Lietuvos 1933 m. teismų reformos rengimas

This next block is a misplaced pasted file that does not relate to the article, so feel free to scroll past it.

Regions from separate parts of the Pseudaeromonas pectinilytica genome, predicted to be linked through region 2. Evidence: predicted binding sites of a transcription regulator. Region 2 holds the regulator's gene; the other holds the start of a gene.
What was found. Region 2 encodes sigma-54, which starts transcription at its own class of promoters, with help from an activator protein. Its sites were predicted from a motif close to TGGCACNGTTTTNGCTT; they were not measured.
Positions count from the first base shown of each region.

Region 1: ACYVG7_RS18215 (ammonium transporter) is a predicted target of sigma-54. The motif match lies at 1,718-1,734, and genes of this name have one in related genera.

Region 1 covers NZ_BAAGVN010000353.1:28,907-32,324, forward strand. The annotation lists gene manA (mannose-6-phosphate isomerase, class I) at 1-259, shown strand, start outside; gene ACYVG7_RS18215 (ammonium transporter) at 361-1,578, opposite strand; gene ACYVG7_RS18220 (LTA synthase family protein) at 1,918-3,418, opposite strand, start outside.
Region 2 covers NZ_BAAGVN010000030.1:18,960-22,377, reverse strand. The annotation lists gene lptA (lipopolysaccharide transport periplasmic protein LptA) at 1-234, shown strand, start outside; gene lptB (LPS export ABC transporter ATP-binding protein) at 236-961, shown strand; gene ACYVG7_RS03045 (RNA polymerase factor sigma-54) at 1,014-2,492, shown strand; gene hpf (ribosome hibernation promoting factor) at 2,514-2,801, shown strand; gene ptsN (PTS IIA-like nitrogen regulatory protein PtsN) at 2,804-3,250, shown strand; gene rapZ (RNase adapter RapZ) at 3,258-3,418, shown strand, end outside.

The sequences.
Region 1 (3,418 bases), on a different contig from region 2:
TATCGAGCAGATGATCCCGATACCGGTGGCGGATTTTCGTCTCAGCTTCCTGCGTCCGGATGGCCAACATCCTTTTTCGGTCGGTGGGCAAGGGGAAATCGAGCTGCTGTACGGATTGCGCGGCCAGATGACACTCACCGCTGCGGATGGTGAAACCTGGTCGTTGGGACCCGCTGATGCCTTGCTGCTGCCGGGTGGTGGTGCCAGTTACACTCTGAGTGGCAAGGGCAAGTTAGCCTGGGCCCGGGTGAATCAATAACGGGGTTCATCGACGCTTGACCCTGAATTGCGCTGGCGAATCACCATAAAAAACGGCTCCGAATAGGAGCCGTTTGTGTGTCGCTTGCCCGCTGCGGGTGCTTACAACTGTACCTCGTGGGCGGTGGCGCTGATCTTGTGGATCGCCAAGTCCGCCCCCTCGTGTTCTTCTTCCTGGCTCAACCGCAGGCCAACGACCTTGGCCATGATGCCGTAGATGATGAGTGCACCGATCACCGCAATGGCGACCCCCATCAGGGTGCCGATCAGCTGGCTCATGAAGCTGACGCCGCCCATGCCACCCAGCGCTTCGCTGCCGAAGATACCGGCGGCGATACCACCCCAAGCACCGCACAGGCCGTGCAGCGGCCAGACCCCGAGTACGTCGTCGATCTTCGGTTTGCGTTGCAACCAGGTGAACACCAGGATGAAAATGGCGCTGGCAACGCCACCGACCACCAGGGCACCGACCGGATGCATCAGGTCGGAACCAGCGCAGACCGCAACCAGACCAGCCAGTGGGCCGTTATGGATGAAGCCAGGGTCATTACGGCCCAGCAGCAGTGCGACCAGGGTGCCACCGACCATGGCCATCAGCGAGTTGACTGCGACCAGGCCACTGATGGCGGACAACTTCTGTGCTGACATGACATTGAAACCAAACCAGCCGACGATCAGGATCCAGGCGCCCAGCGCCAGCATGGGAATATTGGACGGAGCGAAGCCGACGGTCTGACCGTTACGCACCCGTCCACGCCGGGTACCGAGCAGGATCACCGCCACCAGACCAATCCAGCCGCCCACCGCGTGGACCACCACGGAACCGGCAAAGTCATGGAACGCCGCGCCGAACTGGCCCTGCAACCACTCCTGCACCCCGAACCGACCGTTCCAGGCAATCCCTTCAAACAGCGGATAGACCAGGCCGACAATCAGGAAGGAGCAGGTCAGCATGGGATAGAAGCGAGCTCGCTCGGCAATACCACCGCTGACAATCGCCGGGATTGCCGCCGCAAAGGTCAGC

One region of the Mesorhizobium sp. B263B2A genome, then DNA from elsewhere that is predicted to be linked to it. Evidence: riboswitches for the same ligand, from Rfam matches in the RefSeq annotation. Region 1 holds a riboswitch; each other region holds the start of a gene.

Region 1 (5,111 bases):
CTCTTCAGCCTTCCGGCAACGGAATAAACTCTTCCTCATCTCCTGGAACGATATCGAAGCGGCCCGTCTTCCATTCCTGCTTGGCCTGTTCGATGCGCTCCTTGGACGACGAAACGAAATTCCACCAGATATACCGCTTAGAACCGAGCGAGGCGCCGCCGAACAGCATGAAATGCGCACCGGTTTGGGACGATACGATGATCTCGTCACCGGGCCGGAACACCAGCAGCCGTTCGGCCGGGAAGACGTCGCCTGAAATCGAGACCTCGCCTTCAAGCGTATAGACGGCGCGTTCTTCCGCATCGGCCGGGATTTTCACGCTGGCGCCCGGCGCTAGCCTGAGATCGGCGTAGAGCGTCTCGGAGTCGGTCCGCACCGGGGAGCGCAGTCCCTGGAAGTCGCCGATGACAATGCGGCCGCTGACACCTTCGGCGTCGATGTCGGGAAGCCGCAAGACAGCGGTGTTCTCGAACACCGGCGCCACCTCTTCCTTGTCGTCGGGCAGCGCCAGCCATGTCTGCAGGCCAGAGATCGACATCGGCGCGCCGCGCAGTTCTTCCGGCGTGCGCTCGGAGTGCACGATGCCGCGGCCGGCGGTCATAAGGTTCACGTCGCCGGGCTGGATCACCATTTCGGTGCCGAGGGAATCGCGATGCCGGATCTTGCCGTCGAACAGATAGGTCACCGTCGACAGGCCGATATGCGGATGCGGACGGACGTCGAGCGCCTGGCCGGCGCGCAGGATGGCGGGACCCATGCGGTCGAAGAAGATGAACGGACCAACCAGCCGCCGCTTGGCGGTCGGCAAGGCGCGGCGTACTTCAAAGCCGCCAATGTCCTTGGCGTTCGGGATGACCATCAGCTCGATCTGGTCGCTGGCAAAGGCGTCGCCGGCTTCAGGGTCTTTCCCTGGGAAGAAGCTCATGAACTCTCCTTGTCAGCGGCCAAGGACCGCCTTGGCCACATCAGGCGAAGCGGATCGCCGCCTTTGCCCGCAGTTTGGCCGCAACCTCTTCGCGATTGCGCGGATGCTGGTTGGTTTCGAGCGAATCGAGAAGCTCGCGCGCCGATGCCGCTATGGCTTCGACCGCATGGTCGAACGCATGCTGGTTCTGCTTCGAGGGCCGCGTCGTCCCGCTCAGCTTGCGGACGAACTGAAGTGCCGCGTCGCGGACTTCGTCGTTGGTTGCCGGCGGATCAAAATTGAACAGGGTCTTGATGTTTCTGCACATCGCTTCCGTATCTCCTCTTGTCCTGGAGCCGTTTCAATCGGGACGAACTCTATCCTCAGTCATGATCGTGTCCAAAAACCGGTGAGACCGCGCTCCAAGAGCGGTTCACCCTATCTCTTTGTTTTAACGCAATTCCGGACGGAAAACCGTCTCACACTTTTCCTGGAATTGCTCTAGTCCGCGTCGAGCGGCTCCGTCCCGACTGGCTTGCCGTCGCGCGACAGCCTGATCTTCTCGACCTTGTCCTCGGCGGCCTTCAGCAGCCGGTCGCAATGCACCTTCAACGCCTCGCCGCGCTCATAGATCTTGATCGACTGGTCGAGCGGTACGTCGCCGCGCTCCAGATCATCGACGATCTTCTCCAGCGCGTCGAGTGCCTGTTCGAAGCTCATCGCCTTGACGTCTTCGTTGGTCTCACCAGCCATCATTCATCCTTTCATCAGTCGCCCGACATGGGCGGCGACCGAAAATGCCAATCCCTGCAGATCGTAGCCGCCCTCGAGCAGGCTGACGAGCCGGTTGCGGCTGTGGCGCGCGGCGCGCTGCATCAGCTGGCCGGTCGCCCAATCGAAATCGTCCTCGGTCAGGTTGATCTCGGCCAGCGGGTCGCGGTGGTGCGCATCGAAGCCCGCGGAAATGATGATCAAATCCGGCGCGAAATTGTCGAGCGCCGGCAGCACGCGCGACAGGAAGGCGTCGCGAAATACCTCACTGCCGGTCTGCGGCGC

Based on archival documentary materials and current information sources as supplemented by various opinions of scientists and practitioniers, this article investigates the efforts of the government to implement the 1933 judiciary reform. The Temporary Law on Lithuanian Courts and the Order of their Work of 1918 had been criticised even at the moment it was enacted by its creators. However, in real life it had proven sufficiently robust and acceptable to the masses. There was no rush to revise it, while attempts were made to soften the emerging deficiencies of court system procedures by making separate amendments to existing legislation. The judiciary system was marginally improved based on needs and circumstances as they arose. Only certain isolated areas relating to organisational procedures were affected by those changes. However, this proved insufficient in the long run. The coming reform meant a great deal of work involving legislative creation that required a decade of efforts from many specialists and people in the government. The first solid draft of the Law on Order of the Courts was completed in 1924. The creators of the draft identified the supplementation of the existing three-tier general purpose court system with two new tiers as the most important change in a bid to balance workloads between courts. The draft reached the Seimas, but was subsequently retracted by the government for further improvements. Several successive governments with different political views, representing different political parties that existed at the time, demonstrated various levels of care for the reform. Alongside those changes in power, several different versions were proposed for the coming legislation. Upon establishment of the State Council in 1928, preparation of the relevant legislation was handed over to it. With the approval of the Cabinet of Ministers, the president of the Republic enacted the draft as a law on 11 July 1933. The courts of Lithuania managed to become a reliable, qualified and moral constitutional establishment during the time of independence.
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